Whitney Battle-Baptiste, associate professor of anthropology, and Demetria Shabazz, assistant professor of communication, have been recognized as Women Who Lead by Example in Massachusetts by UnityFirst.com, a Springfield-based distributor of diversity-related e-news to corporations and diverse communities.
Battle-Baptiste, Shabazz and other honorees from business, education, arts, government and other fields are featured in a special issue released March 28.
According to Janine Fondon, president and CEO of UnityFirst.com, this year’s honorees “represent the best of women’s leadership in corporations, communities, education, arts, business, government and all areas of life and work across the Commonwealth ... We want to share their stories to inspire others.”
Battle-Baptiste, who joined the faculty in 2007, also serves as the director of the W.E.B. Du Bois Center. A historical archaeologist who focuses on the intersection of race, class and gender in the shaping of cultural landscapes across the African diaspora, Battle-Baptiste’s theoretical interests include black feminist theory, African-American material and expressive culture and critical heritage studies. Her work includes historic sites as varied as the home of Andrew Jackson in Nashville, Tenn., Rich Neck Plantation in Williamsburg, Va., the Abiel Smith School in Boston, the W.E.B. Du Bois Homesite in Great Barrington, Mass. and the Millars Plantation on the Bahamian island of Eleuthera. She earned her Ph.D. in anthropology at the University of Texas, Austin.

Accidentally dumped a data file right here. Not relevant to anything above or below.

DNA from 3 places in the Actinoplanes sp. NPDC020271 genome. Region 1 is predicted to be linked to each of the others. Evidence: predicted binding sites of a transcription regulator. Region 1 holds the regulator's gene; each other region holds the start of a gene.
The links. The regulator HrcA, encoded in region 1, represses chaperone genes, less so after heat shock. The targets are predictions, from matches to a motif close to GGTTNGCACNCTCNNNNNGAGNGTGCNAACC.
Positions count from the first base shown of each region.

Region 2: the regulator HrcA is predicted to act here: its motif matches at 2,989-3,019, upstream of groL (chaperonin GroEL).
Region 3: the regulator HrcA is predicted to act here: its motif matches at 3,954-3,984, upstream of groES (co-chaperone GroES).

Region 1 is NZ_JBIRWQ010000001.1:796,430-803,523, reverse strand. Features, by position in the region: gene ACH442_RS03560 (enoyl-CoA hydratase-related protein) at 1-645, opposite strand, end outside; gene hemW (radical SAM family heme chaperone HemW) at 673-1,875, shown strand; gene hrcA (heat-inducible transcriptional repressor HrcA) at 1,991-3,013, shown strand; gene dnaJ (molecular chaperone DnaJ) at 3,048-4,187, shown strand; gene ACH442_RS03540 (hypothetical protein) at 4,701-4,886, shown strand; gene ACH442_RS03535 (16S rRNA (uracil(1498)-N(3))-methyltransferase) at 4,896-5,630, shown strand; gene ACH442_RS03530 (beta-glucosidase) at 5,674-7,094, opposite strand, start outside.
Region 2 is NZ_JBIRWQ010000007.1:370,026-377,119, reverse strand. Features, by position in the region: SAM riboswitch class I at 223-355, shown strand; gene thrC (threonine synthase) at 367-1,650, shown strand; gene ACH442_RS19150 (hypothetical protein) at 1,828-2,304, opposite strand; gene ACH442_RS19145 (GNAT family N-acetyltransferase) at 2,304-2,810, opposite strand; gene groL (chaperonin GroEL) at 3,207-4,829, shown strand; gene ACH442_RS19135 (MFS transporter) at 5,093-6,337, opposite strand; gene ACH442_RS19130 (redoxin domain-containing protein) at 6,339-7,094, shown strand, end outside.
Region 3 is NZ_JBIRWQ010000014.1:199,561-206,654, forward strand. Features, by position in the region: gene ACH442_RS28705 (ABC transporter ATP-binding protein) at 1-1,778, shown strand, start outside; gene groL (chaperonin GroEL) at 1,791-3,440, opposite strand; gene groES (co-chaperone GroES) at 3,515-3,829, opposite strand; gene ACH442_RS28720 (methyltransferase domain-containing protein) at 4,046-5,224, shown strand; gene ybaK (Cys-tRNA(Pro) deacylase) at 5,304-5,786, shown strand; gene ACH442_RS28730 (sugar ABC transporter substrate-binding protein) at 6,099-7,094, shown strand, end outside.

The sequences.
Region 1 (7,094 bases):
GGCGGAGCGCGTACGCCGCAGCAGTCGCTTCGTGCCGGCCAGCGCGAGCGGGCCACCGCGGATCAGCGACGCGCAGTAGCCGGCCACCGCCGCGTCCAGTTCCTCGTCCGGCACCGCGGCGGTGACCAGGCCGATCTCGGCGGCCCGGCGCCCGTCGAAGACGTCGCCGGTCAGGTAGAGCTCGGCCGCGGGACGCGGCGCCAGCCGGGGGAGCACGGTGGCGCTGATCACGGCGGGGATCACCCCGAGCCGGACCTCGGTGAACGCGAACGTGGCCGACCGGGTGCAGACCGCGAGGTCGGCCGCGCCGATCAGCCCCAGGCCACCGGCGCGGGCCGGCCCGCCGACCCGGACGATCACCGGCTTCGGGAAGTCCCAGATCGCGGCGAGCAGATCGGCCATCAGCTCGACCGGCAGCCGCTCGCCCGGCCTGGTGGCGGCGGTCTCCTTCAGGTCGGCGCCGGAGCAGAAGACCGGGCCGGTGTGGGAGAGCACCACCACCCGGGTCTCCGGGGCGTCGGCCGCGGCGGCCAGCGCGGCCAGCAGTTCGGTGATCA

A member of the faculty since 2007, Shabazz’s research interests include the role of media in history as constitutive of African, African-American and other communities of culture. She is also interested in contemporary media and filmic production practices, codes and conventions, and public policy and regulation of the media from the standpoint of the socially and economically challenged. Her work emphasizes the use of media, media production and other communication practices to help foster civic engagement. She taught previously at Oklahoma State University, the University of Alabama, Mississippi State University and Northeastern University. She received her Ph.D. in mass communication at the University of Alabama.